In recent years the British government has been making major efforts to persuade city dwellers to ditch their cars and take advantage of a rapidly developing public transport system. Congestion and parking difficulties have anyway made car driving an unattractive option in the major cities. The UK’s public transport system has received comparatively (compared to other Western European countries) little state investment in infrastructure and services over the last three or four decades. Many services still run on old equipment and suffer from delays. There are improvements being made and in some urban areas, public transport services have been massively improved. Options include dense urban bus networks, underground railway systems (in London, Glasgow, Liverpool, Manchester and Newcastle) and taxis.
London has by far the most far-reaching public transport system. The ‘Tube’ (metro/underground railway system) can be used to get to most parts of the city. There are a range of travelcard options available, which can save money if you are travelling daily. The city’s bus network is similarly extensive, and (unlike the tube) some routes have service throughout the night. For those disliking pre-defined routes and crowded conditions, London’s infamous black ‘cabs’ (taxis) can be found in every part of the city and for the right price will take you pretty much anywhere you want.
Further information on London’s transport system, including a map of the tube and bus routes, can be found by clicking here www.tfl.gov.uk.
There are a lot of people living in and around London, so getting around can be a bit ‘painful’ at times. Public transport on many routes is highly congested at peak times, the Tube and commuter trains suffer from frequent delays to services and traffic on some road routes can often come to a standstill. An option that more and more people are taking (especially with the growing amount of dedicated cycle lanes) is to bike to the office. Drivers are generally more considerate to cyclists than in other European countries (save the Netherlands, Germany and Scandinavia), but you might want to consider wearing a ‘brain-bucket’ (cycle helmet).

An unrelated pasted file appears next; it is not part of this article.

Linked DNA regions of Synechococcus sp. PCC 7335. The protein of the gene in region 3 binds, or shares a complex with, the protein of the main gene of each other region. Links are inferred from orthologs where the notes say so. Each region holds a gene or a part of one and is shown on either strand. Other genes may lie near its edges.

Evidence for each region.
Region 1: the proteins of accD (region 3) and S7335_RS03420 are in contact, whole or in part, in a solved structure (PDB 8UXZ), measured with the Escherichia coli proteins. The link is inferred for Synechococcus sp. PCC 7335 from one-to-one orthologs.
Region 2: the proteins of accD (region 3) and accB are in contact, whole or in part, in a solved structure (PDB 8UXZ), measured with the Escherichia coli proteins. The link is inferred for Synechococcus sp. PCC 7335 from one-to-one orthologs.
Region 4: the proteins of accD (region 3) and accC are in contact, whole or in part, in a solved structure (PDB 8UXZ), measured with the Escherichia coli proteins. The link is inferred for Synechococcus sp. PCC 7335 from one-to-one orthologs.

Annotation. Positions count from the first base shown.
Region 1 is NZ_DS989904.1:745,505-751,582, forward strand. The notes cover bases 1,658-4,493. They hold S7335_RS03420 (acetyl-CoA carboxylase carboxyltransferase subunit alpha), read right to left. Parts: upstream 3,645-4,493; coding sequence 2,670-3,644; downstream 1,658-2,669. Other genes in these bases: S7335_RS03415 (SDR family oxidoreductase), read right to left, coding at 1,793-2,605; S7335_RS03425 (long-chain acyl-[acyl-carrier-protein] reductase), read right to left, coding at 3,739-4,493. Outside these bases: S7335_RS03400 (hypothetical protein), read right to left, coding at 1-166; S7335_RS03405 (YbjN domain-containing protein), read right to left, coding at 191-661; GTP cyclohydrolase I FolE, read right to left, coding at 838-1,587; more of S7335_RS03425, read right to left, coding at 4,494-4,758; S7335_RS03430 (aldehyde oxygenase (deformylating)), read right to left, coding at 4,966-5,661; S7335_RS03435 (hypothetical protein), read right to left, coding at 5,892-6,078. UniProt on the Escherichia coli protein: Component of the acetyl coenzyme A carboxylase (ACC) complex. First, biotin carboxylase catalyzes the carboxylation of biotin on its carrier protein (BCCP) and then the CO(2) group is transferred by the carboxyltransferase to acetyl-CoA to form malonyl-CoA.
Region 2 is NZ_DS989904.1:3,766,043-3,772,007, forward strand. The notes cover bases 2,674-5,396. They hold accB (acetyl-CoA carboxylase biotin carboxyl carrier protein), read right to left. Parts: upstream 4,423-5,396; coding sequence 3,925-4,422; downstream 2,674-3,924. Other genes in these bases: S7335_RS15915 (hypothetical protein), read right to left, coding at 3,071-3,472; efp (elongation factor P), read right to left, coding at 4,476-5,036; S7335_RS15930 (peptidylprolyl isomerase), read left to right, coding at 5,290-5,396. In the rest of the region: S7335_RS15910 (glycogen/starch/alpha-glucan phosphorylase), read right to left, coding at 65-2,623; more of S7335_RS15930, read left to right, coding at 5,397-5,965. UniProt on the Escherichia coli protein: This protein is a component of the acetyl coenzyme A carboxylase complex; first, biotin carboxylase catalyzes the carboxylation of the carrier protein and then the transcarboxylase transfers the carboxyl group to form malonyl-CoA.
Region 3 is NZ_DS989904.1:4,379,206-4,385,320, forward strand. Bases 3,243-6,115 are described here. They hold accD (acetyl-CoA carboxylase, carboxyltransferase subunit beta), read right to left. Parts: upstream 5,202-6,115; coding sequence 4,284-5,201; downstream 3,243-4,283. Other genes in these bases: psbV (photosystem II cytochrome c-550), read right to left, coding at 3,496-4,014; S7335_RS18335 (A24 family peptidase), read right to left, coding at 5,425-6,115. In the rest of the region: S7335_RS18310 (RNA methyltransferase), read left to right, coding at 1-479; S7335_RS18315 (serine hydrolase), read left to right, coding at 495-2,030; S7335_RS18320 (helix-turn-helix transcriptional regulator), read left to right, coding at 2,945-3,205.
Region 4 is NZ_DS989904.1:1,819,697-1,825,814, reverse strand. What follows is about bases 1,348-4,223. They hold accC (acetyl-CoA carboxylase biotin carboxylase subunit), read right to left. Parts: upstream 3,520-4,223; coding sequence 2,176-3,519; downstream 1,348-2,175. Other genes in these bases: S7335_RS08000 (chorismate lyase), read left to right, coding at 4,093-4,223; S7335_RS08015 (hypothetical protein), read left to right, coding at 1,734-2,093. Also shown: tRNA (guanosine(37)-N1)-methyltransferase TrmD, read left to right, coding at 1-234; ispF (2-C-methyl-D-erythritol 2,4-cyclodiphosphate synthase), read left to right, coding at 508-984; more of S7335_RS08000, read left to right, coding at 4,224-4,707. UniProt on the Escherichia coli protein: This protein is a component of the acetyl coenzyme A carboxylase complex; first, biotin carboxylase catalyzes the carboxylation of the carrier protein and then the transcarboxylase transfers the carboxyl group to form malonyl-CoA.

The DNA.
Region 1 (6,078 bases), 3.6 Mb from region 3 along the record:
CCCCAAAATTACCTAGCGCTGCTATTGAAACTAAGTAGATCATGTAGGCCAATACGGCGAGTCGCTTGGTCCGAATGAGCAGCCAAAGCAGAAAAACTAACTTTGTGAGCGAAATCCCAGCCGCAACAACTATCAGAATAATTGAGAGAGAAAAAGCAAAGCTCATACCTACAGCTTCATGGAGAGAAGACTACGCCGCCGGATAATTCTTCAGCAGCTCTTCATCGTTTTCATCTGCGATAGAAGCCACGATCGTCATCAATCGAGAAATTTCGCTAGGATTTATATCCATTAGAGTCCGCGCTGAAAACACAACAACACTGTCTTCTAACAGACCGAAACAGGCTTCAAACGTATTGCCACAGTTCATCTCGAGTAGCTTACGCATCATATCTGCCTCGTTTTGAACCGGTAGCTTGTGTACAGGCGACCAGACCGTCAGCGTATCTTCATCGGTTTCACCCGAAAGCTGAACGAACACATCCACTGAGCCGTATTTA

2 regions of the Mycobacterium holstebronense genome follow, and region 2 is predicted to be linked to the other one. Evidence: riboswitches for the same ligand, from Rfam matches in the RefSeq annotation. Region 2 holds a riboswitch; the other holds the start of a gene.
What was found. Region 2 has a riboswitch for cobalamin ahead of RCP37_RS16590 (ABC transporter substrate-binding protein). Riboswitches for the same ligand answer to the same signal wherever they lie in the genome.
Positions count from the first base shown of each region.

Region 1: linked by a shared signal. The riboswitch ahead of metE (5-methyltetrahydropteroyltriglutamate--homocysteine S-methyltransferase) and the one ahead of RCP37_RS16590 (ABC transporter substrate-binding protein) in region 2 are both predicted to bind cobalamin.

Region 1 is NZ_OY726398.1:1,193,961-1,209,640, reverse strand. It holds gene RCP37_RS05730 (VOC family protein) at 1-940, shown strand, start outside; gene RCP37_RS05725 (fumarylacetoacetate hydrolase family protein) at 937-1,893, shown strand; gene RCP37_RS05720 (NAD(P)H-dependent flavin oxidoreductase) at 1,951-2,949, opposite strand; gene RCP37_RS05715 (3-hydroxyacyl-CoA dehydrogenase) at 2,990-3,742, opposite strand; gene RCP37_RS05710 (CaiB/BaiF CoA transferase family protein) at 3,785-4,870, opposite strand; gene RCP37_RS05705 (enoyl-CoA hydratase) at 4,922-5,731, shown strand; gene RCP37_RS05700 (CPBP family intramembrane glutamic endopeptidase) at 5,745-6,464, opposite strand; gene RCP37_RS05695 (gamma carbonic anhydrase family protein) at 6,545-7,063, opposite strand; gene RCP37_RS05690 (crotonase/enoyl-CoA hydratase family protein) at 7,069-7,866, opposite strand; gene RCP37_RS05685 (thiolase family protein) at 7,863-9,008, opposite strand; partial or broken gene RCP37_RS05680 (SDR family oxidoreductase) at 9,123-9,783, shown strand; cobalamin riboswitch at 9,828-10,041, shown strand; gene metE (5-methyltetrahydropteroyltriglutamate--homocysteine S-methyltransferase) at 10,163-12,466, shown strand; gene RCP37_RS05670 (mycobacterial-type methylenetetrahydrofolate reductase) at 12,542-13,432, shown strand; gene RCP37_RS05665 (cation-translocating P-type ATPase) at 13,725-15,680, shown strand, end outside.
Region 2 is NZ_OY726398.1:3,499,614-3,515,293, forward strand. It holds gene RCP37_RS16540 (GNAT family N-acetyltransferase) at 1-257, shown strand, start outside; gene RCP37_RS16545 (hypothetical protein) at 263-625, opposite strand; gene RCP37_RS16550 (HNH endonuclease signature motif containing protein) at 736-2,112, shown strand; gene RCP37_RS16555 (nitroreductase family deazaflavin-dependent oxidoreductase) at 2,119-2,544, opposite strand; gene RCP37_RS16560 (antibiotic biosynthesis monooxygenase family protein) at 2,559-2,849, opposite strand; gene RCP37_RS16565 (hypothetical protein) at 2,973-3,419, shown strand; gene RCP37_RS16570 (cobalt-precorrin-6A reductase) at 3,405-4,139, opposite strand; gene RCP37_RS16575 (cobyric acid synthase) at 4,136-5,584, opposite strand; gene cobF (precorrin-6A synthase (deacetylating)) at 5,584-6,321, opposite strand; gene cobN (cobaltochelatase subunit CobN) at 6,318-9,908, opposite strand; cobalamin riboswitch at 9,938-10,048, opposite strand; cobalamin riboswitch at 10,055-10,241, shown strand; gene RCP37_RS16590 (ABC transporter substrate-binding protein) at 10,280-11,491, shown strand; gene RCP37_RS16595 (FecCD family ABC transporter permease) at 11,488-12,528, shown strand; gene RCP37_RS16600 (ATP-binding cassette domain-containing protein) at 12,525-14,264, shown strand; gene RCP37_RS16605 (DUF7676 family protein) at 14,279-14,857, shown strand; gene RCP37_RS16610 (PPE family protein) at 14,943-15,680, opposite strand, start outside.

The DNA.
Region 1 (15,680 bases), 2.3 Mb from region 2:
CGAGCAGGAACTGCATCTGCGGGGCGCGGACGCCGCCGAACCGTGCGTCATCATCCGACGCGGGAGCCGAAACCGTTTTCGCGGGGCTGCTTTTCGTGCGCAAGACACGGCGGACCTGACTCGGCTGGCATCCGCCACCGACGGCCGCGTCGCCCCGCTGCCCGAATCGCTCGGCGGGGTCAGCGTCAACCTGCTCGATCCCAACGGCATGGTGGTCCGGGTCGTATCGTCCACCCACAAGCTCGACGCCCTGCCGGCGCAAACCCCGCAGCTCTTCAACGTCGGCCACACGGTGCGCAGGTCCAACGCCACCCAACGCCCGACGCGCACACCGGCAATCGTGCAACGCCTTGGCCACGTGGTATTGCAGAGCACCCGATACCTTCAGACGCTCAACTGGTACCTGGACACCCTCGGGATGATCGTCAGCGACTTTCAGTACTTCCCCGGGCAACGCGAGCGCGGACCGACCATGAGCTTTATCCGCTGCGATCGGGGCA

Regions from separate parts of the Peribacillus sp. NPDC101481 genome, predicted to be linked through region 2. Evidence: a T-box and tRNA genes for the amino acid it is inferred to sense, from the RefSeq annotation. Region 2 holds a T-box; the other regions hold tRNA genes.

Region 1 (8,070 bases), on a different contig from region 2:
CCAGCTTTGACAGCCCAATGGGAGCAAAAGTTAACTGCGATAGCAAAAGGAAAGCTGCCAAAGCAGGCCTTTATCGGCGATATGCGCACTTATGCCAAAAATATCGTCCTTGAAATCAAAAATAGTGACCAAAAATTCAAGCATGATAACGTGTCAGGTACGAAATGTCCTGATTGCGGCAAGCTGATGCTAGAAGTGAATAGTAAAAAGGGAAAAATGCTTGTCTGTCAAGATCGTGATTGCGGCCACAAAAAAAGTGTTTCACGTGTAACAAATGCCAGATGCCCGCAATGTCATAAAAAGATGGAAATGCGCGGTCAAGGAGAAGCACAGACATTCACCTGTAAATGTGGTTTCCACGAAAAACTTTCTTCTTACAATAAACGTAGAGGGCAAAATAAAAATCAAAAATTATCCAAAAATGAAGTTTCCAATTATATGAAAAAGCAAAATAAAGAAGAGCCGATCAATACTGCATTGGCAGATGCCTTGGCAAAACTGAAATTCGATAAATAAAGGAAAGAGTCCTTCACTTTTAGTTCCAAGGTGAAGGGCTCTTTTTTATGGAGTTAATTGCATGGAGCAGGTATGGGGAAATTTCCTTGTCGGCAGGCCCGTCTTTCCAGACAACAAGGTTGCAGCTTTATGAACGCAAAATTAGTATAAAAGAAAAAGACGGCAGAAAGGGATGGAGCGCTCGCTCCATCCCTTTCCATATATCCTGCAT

London by Car
London has recently introduced a congestion charge which means you need to pay to drive into the centre of London during the week. This has reduced traffic in the centre of the city. You can find information about the scheme here: www.cclondon.com
Getting from one place to another in Britain can take many hours. The national public transport system consists principally of trains, buses and planes.
The national rail network is fairly comprehensive (although routes become fairly sparse in more rural areas). You can choose to travel either first class or standard class, and there are many discounts available for certain groups (e.g. children, students and old-age-pensioners (OAPs)). To find out about nation-wide routes and fares click here: www.nationalrail.co.uk.
National bus routes are less popular for long-distance travel and mainly only travel between major cities and towns. The major bus companies include National Express (www.nationalexpress.co.uk) and Citylink (www.citylink.co.uk).
The UK now has the following commercial airports: Aberdeen, Belfast City, Belfast International, Birmingham, Blackpool, Bournemouth, Cambridge City, Cork International, Dublin, East Midlands, Edinburgh, Exeter, Kent International Airport, Glasgow, Humberside, Inverness, Isle of Man, Kirkwell, Leeds/Bradford, Liverpool, London City, London Gatwick, London Heathrow, London Luton, London Stansted, Manchester, Newcastle, Norwich, Sheffield City, Southampton. Information, including live flight arrival information, for the major airports can be found here: www.baa.com